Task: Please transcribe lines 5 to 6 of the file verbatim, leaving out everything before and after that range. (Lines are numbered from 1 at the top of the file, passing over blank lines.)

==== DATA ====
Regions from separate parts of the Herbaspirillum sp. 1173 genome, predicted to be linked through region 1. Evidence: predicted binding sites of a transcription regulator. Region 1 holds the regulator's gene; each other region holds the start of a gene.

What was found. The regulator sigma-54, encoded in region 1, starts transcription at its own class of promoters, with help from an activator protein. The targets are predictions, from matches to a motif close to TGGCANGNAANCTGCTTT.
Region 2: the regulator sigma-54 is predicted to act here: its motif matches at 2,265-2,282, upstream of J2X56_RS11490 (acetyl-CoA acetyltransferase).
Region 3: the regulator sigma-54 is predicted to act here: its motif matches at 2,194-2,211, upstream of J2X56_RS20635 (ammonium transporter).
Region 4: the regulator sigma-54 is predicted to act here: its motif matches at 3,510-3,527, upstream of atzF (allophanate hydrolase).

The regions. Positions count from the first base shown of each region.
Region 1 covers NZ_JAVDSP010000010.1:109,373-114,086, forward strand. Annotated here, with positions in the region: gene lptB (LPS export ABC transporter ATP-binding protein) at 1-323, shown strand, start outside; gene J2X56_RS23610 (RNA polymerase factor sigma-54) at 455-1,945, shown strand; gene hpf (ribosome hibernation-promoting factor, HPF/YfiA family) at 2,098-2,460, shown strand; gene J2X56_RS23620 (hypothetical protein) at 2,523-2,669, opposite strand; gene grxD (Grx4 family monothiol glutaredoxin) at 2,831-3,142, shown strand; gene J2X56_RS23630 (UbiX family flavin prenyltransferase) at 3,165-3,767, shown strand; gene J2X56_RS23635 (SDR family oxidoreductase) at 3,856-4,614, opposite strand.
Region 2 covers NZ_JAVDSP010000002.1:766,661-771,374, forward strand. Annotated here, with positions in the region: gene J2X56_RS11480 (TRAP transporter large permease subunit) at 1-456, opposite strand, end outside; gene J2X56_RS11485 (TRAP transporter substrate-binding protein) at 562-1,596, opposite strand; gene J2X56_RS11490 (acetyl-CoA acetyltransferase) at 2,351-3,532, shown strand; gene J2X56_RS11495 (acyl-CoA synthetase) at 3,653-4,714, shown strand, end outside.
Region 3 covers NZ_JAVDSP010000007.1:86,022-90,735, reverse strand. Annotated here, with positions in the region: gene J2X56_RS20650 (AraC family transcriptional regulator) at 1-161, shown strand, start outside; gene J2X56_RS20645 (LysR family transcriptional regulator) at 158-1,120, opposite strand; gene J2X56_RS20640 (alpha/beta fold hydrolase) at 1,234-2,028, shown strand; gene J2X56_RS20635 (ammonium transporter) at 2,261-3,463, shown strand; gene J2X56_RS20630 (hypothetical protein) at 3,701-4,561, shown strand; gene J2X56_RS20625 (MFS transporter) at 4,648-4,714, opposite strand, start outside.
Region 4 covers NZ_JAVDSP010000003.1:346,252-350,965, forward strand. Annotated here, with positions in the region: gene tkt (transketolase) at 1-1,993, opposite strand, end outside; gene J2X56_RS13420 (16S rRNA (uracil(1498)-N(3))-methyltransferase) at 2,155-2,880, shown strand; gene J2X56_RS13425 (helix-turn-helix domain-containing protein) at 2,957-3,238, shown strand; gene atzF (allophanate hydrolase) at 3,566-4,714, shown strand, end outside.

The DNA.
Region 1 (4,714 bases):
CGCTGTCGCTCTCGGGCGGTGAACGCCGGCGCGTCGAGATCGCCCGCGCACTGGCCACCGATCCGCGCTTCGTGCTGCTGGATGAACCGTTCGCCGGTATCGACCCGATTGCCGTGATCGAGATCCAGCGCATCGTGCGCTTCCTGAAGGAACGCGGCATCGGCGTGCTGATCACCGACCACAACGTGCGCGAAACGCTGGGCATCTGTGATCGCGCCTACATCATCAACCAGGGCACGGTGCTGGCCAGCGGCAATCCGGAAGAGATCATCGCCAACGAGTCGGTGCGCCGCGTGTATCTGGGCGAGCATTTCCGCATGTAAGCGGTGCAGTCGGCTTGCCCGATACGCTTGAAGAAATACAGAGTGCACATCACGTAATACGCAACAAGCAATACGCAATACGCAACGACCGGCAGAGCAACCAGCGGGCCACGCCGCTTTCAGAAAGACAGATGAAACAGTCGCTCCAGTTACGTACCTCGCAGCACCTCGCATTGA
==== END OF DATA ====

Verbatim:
Region 4: the regulator sigma-54 is predicted to act here: its motif matches at 3,510-3,527, upstream of atzF (allophanate hydrolase).

The regions. Positions count from the first base shown of each region.